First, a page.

This Event is for Members only.
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For a better understanding of each session, read the letter from our Program Director below and check out the conference program here.
All recordings will be accessible through March 31, 2022.
I’m writing to you today for a very special reason. For the first time in the twenty-eight year history of the Agents & Editors Conference, we are making recordings of the 2021 program – panels, presentations, and general sessions – available to anyone who couldn’t be there with us in September for the weekend-long event.
And what a weekend it was.
We kicked off with a conversation between WLT Executive Director Becka Oliver and Grand Central Publishing VP and Publisher Sean Desmond. Old friends, this opening session warmed my heart and Sean’s kind, and honest words are still swimming in my head. “Write your story,” he urged us, “Write it down to the bones and enjoy the process.”
For the rest of the weekend, authors, agents, editors, and other industry professionals sat down for thirteen panel discussions, eight In Conversations, and three knockout presentations (seriously, the presentations alone – on approaching revision, finding the perfect comp titles, and nailing your synopsis – are worth the price of these recordings).
There were so many highlights over the course of the weekend, so I’ll only share a few of my favorites.
Author Gabino Iglesias opened Saturday’s first panel session, “Where Publishing Begins: Submitting to Literary Journals,” with advice that every writer needs to keep in their back pocket: “A rejection is not a rejection, it’s an invitation to send your work elsewhere.” Later in the day, Pulitzer Prize winner Mitchell S. Jackson reminded us that “the things that you’re scared to write about are often the things that you should be writing about.”
If you’re looking for a laugh, but also some actionable advice on catching an agent’s eye, agents Allison Hunter (Trellis Literary Management), Alia Hanna Habib (the Gernert Company), and Noah Ballard (Verve Talent & Literary Agency) were wonderful and hilarious on their panel and I loved their concise way of talking about query letters (“the hook, the book, and the cook”). And Ronald Gerber (Lowenstein Associates), Leah Pierre (Ladderbird Literary), and Ayla Zuraw-Friedland (David Black Agency) gave invaluable advice on “Before You Sign” regarding the big question of what to ask an agent and how you know they’re the right person for you. There is so much to learn from all of our visiting literary agents and book editors.
In the “Crafting Compelling Openings in Fiction” panel, Sherry Thomas offered up simple, yet astute advice about the first page: “All readers need to know is that something is going to happen.”
One of the newest additions to the program this year were the “In Conversation” sessions with two authors on a specific topic relating to their books. These intimate sessions covered everything from speculative fiction, to memoir, personal essays, writing for young people, historical fiction and western tales, and everything beyond and in-between. These conversations – featuring Usha Akella, Kendra Allen, Cinelle Barnes, Matt Bell, Candace Buford, Maurice Chammah, Reyna Grande, Fernando Flores, Mitchell S. Jackson, Sarah Kasbeer, Samantha Mabry, Leonard Moore, Gordy Sauer, Stacey Swann, James Wade, and Elizabeth Wetmore – inspired and moved me deeply.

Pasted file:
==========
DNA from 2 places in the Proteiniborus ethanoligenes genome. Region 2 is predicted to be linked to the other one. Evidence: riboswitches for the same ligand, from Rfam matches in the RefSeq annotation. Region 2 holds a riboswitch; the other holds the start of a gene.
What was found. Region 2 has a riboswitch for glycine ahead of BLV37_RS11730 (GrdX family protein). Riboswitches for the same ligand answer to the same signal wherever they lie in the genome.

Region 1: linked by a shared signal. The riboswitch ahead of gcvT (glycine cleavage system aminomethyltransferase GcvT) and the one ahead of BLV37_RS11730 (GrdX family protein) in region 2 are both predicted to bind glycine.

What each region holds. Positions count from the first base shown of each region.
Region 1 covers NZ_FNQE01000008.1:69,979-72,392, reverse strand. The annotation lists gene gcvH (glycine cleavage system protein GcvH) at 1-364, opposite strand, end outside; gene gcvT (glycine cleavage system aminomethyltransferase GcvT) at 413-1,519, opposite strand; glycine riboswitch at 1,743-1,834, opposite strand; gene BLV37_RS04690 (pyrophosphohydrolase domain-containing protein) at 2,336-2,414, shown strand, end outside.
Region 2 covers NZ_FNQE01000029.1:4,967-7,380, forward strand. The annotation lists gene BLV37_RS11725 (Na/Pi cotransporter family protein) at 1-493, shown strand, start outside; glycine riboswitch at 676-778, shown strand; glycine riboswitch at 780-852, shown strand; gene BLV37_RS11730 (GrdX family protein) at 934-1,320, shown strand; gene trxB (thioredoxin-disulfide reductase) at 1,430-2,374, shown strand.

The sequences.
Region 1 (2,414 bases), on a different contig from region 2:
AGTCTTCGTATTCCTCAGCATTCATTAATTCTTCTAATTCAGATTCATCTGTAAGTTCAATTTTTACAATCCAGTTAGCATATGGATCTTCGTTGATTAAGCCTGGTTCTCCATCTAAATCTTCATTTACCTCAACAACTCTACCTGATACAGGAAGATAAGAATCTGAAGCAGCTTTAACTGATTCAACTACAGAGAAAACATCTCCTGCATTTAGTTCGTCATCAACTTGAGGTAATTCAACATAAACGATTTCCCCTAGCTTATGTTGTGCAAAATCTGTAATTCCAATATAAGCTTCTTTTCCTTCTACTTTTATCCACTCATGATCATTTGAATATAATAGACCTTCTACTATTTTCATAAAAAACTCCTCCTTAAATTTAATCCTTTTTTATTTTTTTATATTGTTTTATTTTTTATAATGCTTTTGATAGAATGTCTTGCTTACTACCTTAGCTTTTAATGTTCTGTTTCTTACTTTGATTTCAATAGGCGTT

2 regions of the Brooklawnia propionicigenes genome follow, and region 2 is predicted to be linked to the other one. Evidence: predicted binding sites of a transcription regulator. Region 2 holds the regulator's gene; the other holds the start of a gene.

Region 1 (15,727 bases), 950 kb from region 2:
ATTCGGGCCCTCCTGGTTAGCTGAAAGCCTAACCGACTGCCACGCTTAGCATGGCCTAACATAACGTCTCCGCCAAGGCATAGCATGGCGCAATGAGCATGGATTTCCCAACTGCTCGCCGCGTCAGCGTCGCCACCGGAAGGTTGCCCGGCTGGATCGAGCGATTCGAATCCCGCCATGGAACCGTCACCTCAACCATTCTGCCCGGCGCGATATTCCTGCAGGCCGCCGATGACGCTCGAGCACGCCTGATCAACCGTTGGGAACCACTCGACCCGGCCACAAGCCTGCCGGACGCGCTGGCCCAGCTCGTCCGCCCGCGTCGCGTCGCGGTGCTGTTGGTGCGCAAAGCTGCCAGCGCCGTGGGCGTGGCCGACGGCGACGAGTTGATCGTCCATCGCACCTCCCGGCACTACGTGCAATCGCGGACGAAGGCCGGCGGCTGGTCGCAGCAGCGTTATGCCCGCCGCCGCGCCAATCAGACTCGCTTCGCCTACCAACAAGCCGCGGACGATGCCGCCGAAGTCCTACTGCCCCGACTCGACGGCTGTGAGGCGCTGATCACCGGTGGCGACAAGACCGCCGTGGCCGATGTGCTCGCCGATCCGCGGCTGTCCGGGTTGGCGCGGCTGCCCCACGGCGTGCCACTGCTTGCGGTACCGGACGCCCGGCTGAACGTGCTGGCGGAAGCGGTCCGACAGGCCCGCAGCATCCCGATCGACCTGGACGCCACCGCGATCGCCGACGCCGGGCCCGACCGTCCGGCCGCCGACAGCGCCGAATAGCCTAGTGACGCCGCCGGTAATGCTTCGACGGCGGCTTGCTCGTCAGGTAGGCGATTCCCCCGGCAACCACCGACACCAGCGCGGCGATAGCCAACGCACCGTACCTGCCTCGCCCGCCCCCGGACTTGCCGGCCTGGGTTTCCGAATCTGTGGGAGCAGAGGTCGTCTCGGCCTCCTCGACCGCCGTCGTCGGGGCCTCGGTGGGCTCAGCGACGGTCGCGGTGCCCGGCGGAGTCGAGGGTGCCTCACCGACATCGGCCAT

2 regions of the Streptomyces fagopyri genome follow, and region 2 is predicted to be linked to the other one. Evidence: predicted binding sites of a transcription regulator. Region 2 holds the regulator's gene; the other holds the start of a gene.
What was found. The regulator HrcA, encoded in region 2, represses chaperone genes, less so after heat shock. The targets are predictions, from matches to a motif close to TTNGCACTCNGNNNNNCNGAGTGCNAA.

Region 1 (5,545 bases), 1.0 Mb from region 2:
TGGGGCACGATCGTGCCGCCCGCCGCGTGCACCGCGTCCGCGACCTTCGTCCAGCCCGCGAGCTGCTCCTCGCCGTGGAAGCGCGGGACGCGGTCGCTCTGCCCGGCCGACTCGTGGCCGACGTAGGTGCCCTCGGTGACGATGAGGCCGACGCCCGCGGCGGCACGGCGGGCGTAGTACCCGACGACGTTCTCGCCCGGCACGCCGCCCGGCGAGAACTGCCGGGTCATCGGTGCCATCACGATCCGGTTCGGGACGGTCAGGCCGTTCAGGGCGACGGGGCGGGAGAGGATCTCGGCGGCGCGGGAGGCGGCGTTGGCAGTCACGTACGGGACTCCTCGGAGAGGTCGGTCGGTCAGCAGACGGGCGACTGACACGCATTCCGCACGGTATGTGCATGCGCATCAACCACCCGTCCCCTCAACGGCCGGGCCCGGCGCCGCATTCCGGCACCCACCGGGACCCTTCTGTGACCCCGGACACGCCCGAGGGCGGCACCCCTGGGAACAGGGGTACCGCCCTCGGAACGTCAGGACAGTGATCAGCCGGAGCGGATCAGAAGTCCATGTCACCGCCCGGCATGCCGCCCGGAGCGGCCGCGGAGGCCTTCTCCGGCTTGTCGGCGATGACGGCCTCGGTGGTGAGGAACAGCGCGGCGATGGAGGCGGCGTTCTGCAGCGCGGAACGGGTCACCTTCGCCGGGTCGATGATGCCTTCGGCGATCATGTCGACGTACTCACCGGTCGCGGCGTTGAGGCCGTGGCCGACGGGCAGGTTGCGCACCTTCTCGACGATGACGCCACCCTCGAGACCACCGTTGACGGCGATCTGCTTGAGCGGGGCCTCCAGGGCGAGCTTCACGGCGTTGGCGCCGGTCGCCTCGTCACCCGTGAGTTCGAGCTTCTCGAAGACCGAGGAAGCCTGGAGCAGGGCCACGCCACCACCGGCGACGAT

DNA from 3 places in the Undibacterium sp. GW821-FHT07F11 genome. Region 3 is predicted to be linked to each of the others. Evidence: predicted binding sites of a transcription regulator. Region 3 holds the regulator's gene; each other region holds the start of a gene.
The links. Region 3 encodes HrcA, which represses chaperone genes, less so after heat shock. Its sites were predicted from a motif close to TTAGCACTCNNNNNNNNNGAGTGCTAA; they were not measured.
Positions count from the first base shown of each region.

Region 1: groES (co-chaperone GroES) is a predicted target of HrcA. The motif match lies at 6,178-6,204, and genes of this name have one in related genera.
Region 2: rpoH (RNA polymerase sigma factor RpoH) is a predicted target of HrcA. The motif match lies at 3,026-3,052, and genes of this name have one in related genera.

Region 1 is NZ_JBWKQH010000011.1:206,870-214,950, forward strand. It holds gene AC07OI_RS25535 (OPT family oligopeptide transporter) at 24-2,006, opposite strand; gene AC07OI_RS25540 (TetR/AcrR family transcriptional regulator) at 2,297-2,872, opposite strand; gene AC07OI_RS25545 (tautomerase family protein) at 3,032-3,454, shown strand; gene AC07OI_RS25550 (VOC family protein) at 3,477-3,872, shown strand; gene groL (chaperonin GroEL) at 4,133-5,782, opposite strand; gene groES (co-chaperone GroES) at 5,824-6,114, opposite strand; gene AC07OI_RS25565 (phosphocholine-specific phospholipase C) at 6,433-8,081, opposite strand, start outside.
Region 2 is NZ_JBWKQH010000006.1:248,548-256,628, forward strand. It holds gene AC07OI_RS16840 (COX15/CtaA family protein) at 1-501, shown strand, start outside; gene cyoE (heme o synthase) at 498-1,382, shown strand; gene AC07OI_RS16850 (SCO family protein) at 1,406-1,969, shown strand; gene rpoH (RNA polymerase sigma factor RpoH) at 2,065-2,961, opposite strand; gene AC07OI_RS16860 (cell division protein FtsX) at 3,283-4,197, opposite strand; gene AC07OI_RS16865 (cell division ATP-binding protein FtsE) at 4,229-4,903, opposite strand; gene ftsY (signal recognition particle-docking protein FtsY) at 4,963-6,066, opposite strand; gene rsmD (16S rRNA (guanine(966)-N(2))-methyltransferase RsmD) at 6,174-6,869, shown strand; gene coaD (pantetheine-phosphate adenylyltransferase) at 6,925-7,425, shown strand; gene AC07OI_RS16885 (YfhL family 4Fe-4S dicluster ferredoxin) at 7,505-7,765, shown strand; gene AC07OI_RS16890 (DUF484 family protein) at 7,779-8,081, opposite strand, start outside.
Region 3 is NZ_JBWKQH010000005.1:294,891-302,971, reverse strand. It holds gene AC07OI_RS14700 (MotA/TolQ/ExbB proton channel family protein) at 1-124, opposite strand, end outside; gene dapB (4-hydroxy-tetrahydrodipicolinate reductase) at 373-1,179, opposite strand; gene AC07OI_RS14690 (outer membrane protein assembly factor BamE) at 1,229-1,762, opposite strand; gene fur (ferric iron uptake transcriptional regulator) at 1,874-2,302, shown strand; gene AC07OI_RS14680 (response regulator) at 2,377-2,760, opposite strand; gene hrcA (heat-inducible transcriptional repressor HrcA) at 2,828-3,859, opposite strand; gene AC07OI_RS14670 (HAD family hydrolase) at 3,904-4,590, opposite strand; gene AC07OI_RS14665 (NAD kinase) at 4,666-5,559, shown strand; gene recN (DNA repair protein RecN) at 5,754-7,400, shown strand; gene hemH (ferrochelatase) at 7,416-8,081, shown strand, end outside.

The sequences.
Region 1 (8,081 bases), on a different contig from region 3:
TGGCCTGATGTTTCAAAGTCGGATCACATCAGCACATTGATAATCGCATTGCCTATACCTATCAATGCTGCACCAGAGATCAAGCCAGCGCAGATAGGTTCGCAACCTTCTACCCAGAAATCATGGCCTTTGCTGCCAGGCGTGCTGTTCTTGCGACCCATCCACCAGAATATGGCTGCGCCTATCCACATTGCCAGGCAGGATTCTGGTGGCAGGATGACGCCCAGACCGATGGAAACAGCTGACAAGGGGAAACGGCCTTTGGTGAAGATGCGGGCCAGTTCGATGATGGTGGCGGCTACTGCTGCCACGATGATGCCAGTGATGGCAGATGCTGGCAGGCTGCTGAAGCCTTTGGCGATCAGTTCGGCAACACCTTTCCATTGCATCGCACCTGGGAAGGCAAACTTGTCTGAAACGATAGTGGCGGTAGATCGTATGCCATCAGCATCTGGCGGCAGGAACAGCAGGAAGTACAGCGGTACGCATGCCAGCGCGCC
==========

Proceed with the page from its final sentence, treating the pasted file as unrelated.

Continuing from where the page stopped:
I’m still hearing folks rave about Gordy Sauer and James Wades’ conversation on crafting western tales for today’s readers. From tapping into a sense of smell, because (excuse my language) “shit always smells like shit,” to writing “characters [that] always existed in these spaces in history” who have been “written out in a lot of ways,” it was quite an hour.
In her conversation with Stacey Swann, Elizabeth Wetmore talked about finding the music in her manuscript (just wait until you hear her sage advice).
Matt Bell and Fernando Flores’ lively conversation had me laughing out loud and doing some furious note-taking. I’m still thinking about Matt’s reminder to “be excited about your weird.”
On a personal note, in order to get these recordings ready for your viewing pleasure, I spent close to thirty hours watching and rewatching. In the end, I had twenty pages of notes. There is no shortage of wonderful, inspiring, honest advice in these recordings. These sessions energized and inspired me. They helped me return to the page after several months without writing a word. They taught me so much about the publishing industry and demystified the process of finding an agent. I truly feel like I can take anything on now.
If you didn’t get the chance to attend virtually or in-person this year, but you’re ready to get in on the fun, I promise you, you will find something in every single one of these sessions that could change your writing life.
I hope you’ll take advantage of this opportunity. If you have any questions at all, reach out to me directly – I’d love to hear from you. In the meantime, I’ll leave you with one of my favorite nuggets from Courtney Maum’s keynote speech (a phrase that I now have taped to the wall above my desk): “Success is the opportunity to write again.” Because of these recordings, I have. Here’s to you finding your own success – and here’s to writing again and again and again.